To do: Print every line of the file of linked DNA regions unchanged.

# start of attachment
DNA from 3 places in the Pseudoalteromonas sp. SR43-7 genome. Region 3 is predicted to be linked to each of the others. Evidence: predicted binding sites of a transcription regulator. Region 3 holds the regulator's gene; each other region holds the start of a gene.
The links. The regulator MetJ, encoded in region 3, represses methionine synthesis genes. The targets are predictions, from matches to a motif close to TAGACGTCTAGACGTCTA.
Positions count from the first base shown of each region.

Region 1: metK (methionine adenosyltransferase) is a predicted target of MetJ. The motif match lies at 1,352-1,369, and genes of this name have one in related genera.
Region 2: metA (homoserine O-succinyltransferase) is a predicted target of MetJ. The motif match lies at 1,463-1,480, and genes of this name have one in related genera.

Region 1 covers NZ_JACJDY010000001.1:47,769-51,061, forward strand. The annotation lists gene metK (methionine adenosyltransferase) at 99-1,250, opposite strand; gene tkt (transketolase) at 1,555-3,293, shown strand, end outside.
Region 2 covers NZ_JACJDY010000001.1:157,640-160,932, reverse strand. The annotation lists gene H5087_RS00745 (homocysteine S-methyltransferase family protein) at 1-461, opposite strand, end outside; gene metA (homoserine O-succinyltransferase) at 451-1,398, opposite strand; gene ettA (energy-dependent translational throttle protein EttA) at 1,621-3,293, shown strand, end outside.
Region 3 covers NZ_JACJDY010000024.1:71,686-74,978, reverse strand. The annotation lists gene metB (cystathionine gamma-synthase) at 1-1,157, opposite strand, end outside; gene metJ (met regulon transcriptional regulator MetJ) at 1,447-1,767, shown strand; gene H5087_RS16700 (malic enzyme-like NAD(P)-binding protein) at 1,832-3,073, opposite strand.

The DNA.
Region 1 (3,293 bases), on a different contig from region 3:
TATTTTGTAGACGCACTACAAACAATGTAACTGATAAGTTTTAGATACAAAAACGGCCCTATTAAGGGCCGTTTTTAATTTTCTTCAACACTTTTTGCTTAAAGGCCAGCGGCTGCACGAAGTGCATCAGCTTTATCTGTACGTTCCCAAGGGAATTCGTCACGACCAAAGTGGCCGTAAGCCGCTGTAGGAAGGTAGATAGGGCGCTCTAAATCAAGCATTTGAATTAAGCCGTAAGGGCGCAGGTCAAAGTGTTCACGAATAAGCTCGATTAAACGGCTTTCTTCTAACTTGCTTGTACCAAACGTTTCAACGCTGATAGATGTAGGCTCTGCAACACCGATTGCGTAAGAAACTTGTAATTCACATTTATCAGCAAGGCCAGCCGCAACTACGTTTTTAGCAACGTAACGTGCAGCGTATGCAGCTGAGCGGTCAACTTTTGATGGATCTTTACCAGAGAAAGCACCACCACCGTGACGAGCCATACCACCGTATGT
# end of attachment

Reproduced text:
DNA from 3 places in the Pseudoalteromonas sp. SR43-7 genome. Region 3 is predicted to be linked to each of the others. Evidence: predicted binding sites of a transcription regulator. Region 3 holds the regulator's gene; each other region holds the start of a gene.
The links. The regulator MetJ, encoded in region 3, represses methionine synthesis genes. The targets are predictions, from matches to a motif close to TAGACGTCTAGACGTCTA.
Positions count from the first base shown of each region.

Region 1: metK (methionine adenosyltransferase) is a predicted target of MetJ. The motif match lies at 1,352-1,369, and genes of this name have one in related genera.
Region 2: metA (homoserine O-succinyltransferase) is a predicted target of MetJ. The motif match lies at 1,463-1,480, and genes of this name have one in related genera.

Region 1 covers NZ_JACJDY010000001.1:47,769-51,061, forward strand. The annotation lists gene metK (methionine adenosyltransferase) at 99-1,250, opposite strand; gene tkt (transketolase) at 1,555-3,293, shown strand, end outside.
Region 2 covers NZ_JACJDY010000001.1:157,640-160,932, reverse strand. The annotation lists gene H5087_RS00745 (homocysteine S-methyltransferase family protein) at 1-461, opposite strand, end outside; gene metA (homoserine O-succinyltransferase) at 451-1,398, opposite strand; gene ettA (energy-dependent translational throttle protein EttA) at 1,621-3,293, shown strand, end outside.
Region 3 covers NZ_JACJDY010000024.1:71,686-74,978, reverse strand. The annotation lists gene metB (cystathionine gamma-synthase) at 1-1,157, opposite strand, end outside; gene metJ (met regulon transcriptional regulator MetJ) at 1,447-1,767, shown strand; gene H5087_RS16700 (malic enzyme-like NAD(P)-binding protein) at 1,832-3,073, opposite strand.

The DNA.
Region 1 (3,293 bases), on a different contig from region 3:
TATTTTGTAGACGCACTACAAACAATGTAACTGATAAGTTTTAGATACAAAAACGGCCCTATTAAGGGCCGTTTTTAATTTTCTTCAACACTTTTTGCTTAAAGGCCAGCGGCTGCACGAAGTGCATCAGCTTTATCTGTACGTTCCCAAGGGAATTCGTCACGACCAAAGTGGCCGTAAGCCGCTGTAGGAAGGTAGATAGGGCGCTCTAAATCAAGCATTTGAATTAAGCCGTAAGGGCGCAGGTCAAAGTGTTCACGAATAAGCTCGATTAAACGGCTTTCTTCTAACTTGCTTGTACCAAACGTTTCAACGCTGATAGATGTAGGCTCTGCAACACCGATTGCGTAAGAAACTTGTAATTCACATTTATCAGCAAGGCCAGCCGCAACTACGTTTTTAGCAACGTAACGTGCAGCGTATGCAGCTGAGCGGTCAACTTTTGATGGATCTTTACCAGAGAAAGCACCACCACCGTGACGAGCCATACCACCGTATGT